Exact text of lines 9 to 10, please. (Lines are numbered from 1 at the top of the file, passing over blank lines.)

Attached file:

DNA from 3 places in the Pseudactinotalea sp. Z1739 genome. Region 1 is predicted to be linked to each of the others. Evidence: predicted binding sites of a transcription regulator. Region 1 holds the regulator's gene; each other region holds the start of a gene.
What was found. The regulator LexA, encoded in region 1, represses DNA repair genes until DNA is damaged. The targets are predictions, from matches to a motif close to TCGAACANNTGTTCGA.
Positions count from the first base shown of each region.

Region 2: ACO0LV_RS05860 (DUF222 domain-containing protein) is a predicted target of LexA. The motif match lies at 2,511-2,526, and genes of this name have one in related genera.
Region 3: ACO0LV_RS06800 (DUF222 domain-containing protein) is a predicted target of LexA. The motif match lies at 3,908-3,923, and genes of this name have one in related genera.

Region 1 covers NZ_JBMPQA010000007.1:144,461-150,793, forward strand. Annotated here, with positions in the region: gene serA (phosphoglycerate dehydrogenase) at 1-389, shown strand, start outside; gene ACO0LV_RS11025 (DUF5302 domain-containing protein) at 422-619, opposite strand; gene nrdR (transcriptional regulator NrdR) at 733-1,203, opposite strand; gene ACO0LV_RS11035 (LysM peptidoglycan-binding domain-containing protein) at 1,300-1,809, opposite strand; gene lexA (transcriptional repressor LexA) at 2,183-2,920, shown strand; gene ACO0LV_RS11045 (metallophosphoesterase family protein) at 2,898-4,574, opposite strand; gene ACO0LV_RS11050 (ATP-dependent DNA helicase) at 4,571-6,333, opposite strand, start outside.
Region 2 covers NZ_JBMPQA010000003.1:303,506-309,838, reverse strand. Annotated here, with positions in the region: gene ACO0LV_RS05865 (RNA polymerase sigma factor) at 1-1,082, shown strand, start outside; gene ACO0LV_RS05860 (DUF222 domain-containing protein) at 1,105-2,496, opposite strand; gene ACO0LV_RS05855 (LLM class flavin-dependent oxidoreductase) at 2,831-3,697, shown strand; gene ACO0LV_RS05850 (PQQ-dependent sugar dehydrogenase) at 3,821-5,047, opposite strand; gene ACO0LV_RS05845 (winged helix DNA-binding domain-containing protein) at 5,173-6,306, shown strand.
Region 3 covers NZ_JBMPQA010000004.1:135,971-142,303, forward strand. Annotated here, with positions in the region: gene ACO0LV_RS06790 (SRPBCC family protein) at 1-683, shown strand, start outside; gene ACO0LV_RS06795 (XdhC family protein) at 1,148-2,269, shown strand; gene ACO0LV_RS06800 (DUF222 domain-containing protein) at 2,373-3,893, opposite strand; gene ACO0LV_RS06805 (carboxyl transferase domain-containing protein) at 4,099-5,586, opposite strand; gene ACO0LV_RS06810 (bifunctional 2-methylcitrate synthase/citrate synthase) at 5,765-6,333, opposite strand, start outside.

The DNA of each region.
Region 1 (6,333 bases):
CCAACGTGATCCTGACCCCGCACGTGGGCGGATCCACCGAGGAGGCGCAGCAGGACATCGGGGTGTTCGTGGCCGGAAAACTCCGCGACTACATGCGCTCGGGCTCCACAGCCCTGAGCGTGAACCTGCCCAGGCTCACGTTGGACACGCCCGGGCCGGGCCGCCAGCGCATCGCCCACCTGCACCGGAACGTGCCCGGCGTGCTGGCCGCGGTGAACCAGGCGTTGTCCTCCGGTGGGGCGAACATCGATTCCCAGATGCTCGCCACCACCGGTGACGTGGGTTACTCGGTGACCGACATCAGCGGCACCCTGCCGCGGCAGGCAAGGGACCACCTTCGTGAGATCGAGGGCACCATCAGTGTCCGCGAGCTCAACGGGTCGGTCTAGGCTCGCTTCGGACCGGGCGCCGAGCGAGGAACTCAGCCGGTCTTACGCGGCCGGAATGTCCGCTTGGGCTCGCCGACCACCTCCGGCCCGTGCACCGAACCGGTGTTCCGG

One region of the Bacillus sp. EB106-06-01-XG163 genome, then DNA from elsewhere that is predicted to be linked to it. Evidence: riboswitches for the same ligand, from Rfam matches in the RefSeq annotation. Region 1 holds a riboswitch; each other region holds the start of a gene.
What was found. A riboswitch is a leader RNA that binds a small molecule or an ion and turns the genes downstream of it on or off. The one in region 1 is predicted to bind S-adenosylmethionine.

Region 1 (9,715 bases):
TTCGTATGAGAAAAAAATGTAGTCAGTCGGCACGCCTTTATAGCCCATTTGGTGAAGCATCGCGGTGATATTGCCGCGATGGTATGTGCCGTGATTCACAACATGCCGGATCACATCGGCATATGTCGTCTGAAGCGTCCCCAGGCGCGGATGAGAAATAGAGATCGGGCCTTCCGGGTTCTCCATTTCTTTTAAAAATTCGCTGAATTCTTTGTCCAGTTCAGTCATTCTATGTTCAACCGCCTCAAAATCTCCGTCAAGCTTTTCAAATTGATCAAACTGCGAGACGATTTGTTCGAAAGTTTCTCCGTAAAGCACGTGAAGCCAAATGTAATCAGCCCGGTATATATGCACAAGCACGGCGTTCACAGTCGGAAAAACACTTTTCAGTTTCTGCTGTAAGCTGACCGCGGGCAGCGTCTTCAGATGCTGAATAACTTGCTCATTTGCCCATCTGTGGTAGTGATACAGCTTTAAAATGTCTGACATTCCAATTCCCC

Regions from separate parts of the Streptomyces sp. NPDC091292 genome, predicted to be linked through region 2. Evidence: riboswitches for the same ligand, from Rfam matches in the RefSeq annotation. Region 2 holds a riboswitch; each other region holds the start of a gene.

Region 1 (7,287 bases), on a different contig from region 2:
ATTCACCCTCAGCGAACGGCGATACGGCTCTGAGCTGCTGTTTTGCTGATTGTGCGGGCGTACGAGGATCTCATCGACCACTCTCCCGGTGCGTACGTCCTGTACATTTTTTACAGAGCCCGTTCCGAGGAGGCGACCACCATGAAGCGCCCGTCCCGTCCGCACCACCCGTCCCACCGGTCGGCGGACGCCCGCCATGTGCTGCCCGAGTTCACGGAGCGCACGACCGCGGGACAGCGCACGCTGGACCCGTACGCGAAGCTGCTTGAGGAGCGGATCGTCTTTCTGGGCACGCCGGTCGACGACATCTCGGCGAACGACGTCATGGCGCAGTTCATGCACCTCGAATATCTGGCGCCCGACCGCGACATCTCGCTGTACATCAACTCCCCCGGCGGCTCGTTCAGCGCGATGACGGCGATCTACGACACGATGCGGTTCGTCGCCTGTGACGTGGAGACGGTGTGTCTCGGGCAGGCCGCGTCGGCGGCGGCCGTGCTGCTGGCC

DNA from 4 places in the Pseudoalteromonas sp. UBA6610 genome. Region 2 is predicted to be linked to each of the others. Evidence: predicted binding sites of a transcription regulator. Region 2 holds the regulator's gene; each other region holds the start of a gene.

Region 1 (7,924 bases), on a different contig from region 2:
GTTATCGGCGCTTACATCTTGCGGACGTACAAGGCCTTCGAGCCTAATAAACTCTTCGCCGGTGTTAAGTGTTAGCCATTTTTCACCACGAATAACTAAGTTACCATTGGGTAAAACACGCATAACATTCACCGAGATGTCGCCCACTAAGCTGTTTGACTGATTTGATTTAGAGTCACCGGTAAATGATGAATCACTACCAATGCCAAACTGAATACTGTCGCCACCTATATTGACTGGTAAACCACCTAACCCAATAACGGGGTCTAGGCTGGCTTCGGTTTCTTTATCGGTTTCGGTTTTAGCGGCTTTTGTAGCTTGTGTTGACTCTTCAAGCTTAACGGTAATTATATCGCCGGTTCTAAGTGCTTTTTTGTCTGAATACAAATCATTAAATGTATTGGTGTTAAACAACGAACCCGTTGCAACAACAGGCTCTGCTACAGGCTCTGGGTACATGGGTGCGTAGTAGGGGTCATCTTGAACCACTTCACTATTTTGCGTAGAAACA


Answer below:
The DNA of each region.
Region 1 (6,333 bases):